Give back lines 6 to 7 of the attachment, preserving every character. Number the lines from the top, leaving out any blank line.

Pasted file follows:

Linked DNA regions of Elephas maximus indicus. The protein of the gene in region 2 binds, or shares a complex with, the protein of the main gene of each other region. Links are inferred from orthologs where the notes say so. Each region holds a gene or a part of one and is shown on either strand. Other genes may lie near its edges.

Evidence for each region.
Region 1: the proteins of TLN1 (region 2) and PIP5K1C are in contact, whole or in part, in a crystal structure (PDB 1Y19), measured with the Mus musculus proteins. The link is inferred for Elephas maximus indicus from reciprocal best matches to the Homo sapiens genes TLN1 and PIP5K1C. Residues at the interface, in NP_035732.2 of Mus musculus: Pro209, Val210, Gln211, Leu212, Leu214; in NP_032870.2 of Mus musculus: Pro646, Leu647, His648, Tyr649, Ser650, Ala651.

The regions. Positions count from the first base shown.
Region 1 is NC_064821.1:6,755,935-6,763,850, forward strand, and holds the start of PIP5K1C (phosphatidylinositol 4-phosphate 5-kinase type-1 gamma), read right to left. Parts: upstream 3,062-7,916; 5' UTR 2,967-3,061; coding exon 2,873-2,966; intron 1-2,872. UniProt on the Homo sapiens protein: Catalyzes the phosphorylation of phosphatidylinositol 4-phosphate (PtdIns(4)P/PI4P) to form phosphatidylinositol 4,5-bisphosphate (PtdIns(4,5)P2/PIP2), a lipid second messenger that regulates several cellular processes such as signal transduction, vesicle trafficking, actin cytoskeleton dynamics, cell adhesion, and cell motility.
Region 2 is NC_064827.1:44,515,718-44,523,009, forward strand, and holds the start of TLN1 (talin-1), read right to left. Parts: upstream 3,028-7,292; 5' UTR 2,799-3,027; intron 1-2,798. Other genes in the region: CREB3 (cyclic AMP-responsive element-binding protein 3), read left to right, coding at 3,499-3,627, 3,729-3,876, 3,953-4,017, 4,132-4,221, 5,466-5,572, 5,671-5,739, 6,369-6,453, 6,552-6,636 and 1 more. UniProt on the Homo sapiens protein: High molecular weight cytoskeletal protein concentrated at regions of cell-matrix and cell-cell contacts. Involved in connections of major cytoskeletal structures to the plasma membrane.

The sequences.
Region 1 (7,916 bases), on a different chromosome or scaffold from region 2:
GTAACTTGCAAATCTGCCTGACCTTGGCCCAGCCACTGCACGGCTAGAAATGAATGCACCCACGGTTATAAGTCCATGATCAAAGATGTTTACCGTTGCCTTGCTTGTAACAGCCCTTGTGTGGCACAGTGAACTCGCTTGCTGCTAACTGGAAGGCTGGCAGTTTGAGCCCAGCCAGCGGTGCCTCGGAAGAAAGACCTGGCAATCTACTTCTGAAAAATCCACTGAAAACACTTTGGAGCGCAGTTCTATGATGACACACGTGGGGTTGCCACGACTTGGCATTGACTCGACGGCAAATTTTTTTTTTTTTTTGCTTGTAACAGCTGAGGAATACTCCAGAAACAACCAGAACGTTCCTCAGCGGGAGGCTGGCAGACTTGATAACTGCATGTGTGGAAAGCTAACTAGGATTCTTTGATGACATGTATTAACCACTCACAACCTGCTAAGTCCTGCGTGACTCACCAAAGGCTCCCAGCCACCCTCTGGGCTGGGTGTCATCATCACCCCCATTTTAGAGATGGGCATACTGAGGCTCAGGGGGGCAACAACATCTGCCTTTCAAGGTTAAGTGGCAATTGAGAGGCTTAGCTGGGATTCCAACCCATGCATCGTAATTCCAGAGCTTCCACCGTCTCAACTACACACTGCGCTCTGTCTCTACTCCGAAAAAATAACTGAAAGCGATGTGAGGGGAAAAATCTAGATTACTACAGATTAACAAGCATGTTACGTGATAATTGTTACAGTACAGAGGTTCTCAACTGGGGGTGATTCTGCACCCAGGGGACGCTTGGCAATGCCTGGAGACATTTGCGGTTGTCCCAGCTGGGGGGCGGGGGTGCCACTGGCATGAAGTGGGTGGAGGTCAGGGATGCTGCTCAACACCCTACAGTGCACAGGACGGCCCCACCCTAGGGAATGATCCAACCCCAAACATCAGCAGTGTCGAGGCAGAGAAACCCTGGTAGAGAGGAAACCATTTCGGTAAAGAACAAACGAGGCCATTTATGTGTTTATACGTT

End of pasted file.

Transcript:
Region 2 is NC_064827.1:44,515,718-44,523,009, forward strand, and holds the start of TLN1 (talin-1), read right to left. Parts: upstream 3,028-7,292; 5' UTR 2,799-3,027; intron 1-2,798. Other genes in the region: CREB3 (cyclic AMP-responsive element-binding protein 3), read left to right, coding at 3,499-3,627, 3,729-3,876, 3,953-4,017, 4,132-4,221, 5,466-5,572, 5,671-5,739, 6,369-6,453, 6,552-6,636 and 1 more. UniProt on the Homo sapiens protein: High molecular weight cytoskeletal protein concentrated at regions of cell-matrix and cell-cell contacts. Involved in connections of major cytoskeletal structures to the plasma membrane.

The sequences.